Europe Braces for Trump Trade Assault as Economy Struggles

Updated on
  • EU cut forecasts for big-four economies even before U.S. vote
  • ECB policy makers signal caution on reacting to market moves

How a President Trump Impacts Brexit

The forecasts for Europe’s fragile economic recovery now have a Trump-shaped hole in them.

Just hours after Donald Trump was declared winner of the U.S. presidential race, the European Commission published calculations for the outlook in the 19-nation euro area for slower growth in the region’s four biggest economies: Germany, Italy, Spain and France. Those projections were completed before the surprise result of the vote was known, suggesting there may be more risks to come.

With campaign pledges that range from ripping up trade deals to expelling undocumented workers, the impact of the oncoming Trump presidency is incalculable but potentially severe for the major trading partners of the world’s biggest economy. The euro area -- already burdened by the U.K.’s decision to leave the European Union and a roster of populist candidates lining up for elections over the next 12 months -- looks especially vulnerable.

“In the extreme scenario, the U.S. now goes and undermines the rules of global commerce and starts one trade war after another, with China, with Mexico, and brings on a wave of protectionism,” said Holger Schmieding, chief economist at Berenberg Bank in London. While that isn’t the base case, Europe is now exposed “because who is most dependent on global trade? The clear answer is that we are.”

The Brussels-based commission said gross domestic product in the currency bloc will rise by 1.5 percent in 2017, 0.3 percentage point lower than it forecast in May. The region’s inflation rate will average 0.3 percent this year and 1.4 percent in 2017 and 2018, still well below the European Central Bank’s goal of just below 2 percent.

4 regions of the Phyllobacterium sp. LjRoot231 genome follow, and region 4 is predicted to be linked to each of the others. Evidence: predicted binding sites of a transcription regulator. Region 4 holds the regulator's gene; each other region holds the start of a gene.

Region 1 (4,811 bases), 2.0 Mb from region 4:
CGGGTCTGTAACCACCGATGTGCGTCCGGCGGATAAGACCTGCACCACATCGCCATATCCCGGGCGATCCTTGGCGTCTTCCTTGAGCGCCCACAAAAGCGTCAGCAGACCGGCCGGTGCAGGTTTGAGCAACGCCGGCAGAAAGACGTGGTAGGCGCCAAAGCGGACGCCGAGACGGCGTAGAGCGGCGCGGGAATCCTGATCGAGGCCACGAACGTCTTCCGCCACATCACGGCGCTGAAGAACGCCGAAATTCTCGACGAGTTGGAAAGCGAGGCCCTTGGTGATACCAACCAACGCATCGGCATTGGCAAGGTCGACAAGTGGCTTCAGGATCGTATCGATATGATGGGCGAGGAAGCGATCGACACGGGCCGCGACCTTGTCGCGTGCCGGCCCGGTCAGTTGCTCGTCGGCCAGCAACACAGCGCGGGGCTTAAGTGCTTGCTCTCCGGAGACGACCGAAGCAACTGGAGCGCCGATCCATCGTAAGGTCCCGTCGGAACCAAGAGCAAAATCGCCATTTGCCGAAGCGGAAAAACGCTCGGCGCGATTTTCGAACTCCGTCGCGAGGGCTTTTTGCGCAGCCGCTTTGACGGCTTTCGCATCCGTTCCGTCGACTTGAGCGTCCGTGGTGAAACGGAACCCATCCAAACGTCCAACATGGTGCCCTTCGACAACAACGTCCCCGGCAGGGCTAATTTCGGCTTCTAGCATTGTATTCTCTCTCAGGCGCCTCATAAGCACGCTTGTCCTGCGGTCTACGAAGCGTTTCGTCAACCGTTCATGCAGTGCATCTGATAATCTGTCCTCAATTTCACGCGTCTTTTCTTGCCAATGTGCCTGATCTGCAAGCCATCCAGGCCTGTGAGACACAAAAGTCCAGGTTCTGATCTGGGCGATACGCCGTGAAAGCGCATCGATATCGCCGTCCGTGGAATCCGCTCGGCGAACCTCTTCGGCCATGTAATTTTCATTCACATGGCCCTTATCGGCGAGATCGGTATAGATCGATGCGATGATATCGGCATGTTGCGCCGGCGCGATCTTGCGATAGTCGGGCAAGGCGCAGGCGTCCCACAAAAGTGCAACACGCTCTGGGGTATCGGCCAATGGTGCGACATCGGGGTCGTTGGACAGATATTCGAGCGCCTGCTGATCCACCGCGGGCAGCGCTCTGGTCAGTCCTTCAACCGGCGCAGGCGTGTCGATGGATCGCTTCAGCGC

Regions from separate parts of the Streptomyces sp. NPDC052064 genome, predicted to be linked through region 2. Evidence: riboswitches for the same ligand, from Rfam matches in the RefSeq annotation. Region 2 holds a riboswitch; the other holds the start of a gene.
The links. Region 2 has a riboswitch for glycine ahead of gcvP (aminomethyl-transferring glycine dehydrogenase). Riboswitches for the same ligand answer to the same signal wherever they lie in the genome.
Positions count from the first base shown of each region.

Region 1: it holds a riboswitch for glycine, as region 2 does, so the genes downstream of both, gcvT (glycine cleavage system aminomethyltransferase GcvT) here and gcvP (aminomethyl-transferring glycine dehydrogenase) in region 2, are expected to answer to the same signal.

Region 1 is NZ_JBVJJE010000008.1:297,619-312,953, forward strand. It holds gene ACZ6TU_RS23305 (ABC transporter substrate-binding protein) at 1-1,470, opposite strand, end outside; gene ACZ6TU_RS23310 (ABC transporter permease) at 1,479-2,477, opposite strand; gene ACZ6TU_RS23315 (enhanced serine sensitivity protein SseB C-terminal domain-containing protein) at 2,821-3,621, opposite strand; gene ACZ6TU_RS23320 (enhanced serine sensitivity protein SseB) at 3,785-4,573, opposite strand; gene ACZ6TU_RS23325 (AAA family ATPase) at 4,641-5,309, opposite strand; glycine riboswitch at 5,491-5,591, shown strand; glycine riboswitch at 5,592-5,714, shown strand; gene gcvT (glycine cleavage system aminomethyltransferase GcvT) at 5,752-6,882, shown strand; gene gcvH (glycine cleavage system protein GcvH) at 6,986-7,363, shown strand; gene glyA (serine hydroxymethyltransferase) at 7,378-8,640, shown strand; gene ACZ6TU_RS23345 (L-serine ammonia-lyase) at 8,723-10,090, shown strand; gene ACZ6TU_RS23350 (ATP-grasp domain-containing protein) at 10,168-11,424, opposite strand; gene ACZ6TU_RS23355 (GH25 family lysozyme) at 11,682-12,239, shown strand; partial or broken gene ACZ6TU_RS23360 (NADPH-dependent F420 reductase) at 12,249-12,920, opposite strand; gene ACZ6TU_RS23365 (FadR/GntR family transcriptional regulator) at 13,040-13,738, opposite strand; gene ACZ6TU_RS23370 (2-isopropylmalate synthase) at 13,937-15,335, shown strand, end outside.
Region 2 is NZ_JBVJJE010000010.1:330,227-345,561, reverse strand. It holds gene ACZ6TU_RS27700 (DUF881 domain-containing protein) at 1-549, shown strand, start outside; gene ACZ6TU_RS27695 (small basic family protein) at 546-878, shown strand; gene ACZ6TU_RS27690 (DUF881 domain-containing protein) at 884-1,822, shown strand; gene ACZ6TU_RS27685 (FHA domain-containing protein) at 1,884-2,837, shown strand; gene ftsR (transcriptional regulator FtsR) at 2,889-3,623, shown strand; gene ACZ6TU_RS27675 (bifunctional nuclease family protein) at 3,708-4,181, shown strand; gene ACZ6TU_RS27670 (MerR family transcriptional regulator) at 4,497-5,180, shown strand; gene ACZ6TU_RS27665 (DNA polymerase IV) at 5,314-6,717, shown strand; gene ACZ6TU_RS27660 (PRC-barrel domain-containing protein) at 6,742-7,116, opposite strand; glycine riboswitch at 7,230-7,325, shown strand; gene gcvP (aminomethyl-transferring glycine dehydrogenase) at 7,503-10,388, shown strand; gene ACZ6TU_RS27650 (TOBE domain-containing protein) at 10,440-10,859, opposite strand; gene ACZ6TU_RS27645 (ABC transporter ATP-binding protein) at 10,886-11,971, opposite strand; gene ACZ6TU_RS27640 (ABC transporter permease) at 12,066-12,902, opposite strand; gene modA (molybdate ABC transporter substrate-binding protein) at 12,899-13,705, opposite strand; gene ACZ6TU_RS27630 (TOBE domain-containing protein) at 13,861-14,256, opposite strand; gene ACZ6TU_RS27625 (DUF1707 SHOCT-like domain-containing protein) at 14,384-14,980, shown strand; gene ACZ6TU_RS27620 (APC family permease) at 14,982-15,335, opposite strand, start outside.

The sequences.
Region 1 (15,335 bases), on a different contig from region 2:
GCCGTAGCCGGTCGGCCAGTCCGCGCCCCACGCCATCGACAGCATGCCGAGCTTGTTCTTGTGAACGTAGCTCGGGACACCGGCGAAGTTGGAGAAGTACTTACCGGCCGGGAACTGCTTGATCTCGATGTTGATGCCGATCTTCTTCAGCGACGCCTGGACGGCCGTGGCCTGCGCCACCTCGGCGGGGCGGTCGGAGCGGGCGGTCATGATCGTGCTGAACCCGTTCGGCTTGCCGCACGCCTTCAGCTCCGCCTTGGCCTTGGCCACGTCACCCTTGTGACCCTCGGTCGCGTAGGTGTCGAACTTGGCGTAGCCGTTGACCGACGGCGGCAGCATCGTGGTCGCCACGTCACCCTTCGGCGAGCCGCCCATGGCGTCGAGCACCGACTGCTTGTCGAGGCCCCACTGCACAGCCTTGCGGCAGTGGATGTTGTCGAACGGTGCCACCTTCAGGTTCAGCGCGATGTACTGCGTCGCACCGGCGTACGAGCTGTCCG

Stabilizing ECB

That already-modest picture is now endangered by the possible effects of financial-market turbulence in the short term and the longer-term hit to potential growth that a less trade-friendly global atmosphere might bring. For the time being, a stabilizing buffer could be offered by the ECB, whose representatives urged caution in responding to the election result.

The Frankfurt-based ECB is “closely monitoring the situation as usual, and usually what we do is look through volatility of course for the first days,” Executive Board member Peter Praet told reporters at a conference in Brussels on Wednesday. “We have to be calm -- calmer than markets, certainly.”

His colleague on the Executive Board, Benoit Coeure, declined to comment on the U.S. election but reiterated that the euro area is facing “extraordinary” shocks, both internally and externally.

“In this changing world, in this risky world that is full of political shocks, my belief is that Europe -- and I’m not just talking about the ECB -- must retain the capacity to control its own destiny in a world that is becoming more and more difficult to understand,” Coeure said in Lyon, France. “If we want Europe to be strong, including in terms of security and defense, it needs a strong economy.”